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This article is more than 4 year old.

Goldman Sachs chief economist says Fed's move 'makes sense' ahead of likely Yellen exit

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The minutes of the Fed's latest policy meeting Wednesday showed the central bank aims to reduce the $4.5 trillion in bonds on its balance sheet at some point this year.

Plans by the US Federal Reserve to pare back its balance sheet should not be seen as a surprise with a reshuffle at the central bank likely in 2018, Goldman Sachs' chief economist has told CNBC Thursday.
"I think it makes some sense. Personally I don't think it's really urgent for them to start reducing the balance sheet, but assuming that you want to do this at some point in the next year or two, I think it does make some sense to get started before the leadership transition at the Fed," Jan Hatzius said.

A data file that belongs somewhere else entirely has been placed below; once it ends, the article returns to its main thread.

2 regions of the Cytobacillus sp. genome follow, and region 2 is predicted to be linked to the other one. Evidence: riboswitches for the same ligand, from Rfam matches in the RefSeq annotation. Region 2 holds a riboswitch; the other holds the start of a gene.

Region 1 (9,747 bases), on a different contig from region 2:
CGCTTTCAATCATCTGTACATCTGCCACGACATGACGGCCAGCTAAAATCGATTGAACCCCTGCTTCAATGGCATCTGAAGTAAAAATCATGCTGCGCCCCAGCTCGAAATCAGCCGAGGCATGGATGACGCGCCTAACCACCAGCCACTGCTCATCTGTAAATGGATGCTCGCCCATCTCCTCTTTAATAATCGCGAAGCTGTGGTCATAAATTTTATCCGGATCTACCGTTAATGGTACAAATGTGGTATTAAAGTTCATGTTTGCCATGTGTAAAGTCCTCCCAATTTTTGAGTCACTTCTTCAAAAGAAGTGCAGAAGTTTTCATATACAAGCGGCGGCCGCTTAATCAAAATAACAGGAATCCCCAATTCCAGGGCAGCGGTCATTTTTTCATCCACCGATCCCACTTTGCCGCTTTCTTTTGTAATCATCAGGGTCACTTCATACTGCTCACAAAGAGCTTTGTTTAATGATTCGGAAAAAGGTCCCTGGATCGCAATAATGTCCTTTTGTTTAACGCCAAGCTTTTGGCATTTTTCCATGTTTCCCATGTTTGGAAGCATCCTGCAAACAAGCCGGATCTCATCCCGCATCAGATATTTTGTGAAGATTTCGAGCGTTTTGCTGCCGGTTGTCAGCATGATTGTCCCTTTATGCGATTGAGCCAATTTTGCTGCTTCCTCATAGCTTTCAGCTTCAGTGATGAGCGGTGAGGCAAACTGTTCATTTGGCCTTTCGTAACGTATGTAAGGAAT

The minutes of the Fed's latest policy meeting Wednesday showed the central bank aims to reduce the $4.5 trillion in bonds on its balance sheet at some point this year.
"There will likely be a new Fed chair after early 2018, when Janet Yellen's term comes to an end and having already established a bit of a baseline path for how the balance sheet is going to be adjusted probably makes sense at that point to reduce the uncertainty that you otherwise get in that period," he added.
Reducing the balance sheet would have an impact on the markets given its sheer size. According to Janet Yellen, such a move would work as a rate hike.
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